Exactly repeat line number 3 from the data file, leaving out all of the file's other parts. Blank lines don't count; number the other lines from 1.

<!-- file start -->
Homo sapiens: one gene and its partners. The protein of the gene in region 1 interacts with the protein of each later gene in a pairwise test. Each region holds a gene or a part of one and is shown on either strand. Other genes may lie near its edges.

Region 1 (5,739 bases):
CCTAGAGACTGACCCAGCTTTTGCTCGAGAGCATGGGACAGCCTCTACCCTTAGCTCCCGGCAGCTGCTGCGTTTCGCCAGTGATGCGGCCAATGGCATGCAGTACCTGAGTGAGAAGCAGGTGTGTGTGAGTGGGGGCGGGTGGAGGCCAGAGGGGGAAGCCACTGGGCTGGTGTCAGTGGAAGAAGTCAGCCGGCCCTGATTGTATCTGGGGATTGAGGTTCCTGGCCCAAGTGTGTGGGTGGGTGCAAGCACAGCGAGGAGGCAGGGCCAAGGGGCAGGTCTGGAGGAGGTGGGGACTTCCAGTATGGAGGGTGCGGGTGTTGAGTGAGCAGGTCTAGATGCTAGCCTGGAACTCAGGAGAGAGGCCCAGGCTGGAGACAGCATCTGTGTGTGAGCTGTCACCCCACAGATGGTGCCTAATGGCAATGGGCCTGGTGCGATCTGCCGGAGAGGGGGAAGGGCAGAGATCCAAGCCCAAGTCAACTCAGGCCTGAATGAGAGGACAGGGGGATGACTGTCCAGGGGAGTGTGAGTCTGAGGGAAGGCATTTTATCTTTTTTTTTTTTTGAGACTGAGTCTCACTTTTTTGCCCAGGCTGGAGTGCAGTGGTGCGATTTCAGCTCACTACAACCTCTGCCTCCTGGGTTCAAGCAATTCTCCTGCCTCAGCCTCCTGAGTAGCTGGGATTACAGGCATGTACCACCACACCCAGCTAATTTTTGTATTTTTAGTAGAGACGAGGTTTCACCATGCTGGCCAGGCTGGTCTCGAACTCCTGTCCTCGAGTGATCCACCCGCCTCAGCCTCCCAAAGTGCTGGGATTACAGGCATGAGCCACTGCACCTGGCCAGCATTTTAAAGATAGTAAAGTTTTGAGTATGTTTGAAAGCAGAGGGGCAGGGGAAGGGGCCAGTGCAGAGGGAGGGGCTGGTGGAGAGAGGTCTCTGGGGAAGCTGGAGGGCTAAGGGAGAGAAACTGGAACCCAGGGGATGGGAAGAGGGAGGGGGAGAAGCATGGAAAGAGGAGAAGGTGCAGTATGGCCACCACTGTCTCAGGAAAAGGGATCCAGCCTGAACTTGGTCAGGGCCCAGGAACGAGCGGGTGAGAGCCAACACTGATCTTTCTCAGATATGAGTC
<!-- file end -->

CCTAGAGACTGACCCAGCTTTTGCTCGAGAGCATGGGACAGCCTCTACCCTTAGCTCCCGGCAGCTGCTGCGTTTCGCCAGTGATGCGGCCAATGGCATGCAGTACCTGAGTGAGAAGCAGGTGTGTGTGAGTGGGGGCGGGTGGAGGCCAGAGGGGGAAGCCACTGGGCTGGTGTCAGTGGAAGAAGTCAGCCGGCCCTGATTGTATCTGGGGATTGAGGTTCCTGGCCCAAGTGTGTGGGTGGGTGCAAGCACAGCGAGGAGGCAGGGCCAAGGGGCAGGTCTGGAGGAGGTGGGGACTTCCAGTATGGAGGGTGCGGGTGTTGAGTGAGCAGGTCTAGATGCTAGCCTGGAACTCAGGAGAGAGGCCCAGGCTGGAGACAGCATCTGTGTGTGAGCTGTCACCCCACAGATGGTGCCTAATGGCAATGGGCCTGGTGCGATCTGCCGGAGAGGGGGAAGGGCAGAGATCCAAGCCCAAGTCAACTCAGGCCTGAATGAGAGGACAGGGGGATGACTGTCCAGGGGAGTGTGAGTCTGAGGGAAGGCATTTTATCTTTTTTTTTTTTTGAGACTGAGTCTCACTTTTTTGCCCAGGCTGGAGTGCAGTGGTGCGATTTCAGCTCACTACAACCTCTGCCTCCTGGGTTCAAGCAATTCTCCTGCCTCAGCCTCCTGAGTAGCTGGGATTACAGGCATGTACCACCACACCCAGCTAATTTTTGTATTTTTAGTAGAGACGAGGTTTCACCATGCTGGCCAGGCTGGTCTCGAACTCCTGTCCTCGAGTGATCCACCCGCCTCAGCCTCCCAAAGTGCTGGGATTACAGGCATGAGCCACTGCACCTGGCCAGCATTTTAAAGATAGTAAAGTTTTGAGTATGTTTGAAAGCAGAGGGGCAGGGGAAGGGGCCAGTGCAGAGGGAGGGGCTGGTGGAGAGAGGTCTCTGGGGAAGCTGGAGGGCTAAGGGAGAGAAACTGGAACCCAGGGGATGGGAAGAGGGAGGGGGAGAAGCATGGAAAGAGGAGAAGGTGCAGTATGGCCACCACTGTCTCAGGAAAAGGGATCCAGCCTGAACTTGGTCAGGGCCCAGGAACGAGCGGGTGAGAGCCAACACTGATCTTTCTCAGATATGAGTC